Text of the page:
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The two cases is for booze cruises I assume (or indeed any return from abroad)? I don’t think it applies to personal imports via a courier, as I used to do. In essence that was avoiding tax- duty and higher rates of VAT that I otherwise would have had to pay in the UK- but it was nice while it lasted. Someone on another thread suggested that consignments of below EUR150 are not being charged duty and VAT. I don’t think that is a rule or law, rather expediency on behalf of customs, to not bother with low value imports. Even so, I might try another order below that value with Portugal Vineyards to see if it holds true.

I personally voted leave and remain convinced by the logic so it may be we are on different sides there but I don’t think now is the time, or this forum is the place, to re-visit the pros and cons debated 4 years ago, other than to say I accept there was a case for remain, as well as leaving.

The post-Brexit limits are as follows:-
How much you can bring depends on the type of alcohol. You can bring in:
beer - 42 litres
wine (not sparkling) - 18 litres
You can also bring in either:
spirits and other liquors over 22% alcohol - 4 litres
fortified wine (for example port, sherry), sparkling wine and alcoholic drinks up to 22% alcohol - 9 litres
You can split this last allowance, for example you could bring 4.5 litres of fortified wine and 2 litres of spirits (both half of your allowance).

Note that these allowances are per person and in my experience one can bring in still wine under the second section (spirits etc).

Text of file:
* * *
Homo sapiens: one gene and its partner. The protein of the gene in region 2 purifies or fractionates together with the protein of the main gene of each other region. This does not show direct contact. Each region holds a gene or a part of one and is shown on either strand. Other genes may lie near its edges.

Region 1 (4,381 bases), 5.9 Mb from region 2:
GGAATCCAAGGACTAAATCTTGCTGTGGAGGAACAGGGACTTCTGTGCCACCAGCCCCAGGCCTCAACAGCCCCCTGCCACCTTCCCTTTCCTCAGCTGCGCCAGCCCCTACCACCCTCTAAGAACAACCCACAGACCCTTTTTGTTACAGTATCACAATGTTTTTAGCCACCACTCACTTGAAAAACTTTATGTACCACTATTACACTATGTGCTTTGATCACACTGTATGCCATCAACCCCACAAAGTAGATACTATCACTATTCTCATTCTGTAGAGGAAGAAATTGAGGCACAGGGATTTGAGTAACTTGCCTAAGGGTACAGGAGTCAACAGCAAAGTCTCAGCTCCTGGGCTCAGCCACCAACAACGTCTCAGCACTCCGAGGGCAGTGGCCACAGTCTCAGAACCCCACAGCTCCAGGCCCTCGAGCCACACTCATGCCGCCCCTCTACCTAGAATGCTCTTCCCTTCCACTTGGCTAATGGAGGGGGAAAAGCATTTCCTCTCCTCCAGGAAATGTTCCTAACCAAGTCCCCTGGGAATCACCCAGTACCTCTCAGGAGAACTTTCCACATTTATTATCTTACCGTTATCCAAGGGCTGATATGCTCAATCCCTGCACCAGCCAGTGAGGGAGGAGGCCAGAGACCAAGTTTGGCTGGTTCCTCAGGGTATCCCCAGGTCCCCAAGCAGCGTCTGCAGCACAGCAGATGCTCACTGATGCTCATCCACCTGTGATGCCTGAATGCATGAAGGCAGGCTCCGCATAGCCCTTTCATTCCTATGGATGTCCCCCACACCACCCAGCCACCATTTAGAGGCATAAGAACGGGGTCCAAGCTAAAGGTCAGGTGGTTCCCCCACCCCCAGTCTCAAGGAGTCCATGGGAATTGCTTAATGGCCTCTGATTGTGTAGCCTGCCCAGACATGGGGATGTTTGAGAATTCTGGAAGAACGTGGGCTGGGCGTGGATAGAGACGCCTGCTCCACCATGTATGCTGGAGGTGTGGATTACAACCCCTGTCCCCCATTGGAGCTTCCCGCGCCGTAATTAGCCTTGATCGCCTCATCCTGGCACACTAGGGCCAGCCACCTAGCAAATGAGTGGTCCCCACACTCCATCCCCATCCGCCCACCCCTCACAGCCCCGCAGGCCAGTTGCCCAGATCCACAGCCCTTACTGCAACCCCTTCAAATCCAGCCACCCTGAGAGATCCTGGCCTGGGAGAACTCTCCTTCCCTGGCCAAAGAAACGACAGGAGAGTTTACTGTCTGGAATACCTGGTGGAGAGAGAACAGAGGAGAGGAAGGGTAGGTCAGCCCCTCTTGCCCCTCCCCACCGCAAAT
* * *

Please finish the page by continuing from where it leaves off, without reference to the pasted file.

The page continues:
That gives a total of 54 litres (72 bottles, six 12-bottle cases) per couple.

Eurotunnel have reverted the duty-free shop in their Calais terminal to true duty-free and I assume the ferry operators have or will.

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I agree because I believe that all allowances are for items for personal consumption by the traveller.

Thanks for the specific information above on duty free allowances.

I agree the allowances now don’t apply to delivery via courier, but they used to, provided they were for personal consumption, indeed there used to be no published maximum as I recall. Though in practise I’m not sure how much the personal consumption thing was ever really checked pre Brexit. I’m quite sure some people used foreign importers for weddings, at the very least, for example. And on bringing wine with you back from holiday, I heard tales of people pitching up at the border with 30, 40, 50 or more cases and claiming it was personal consumption. And for some, that would only be a year’s supply at best!

I still plan to do an experimental order for under EUR 150 from the previous supplier, Portugal Vineyards. The other poster above who mentioned this unspoken limit may well be right, I’m sure there is a point below which it’s not worth customs’ while, and the worst case will be I get a seperate duty and VAT bill and I will have learned my lesson.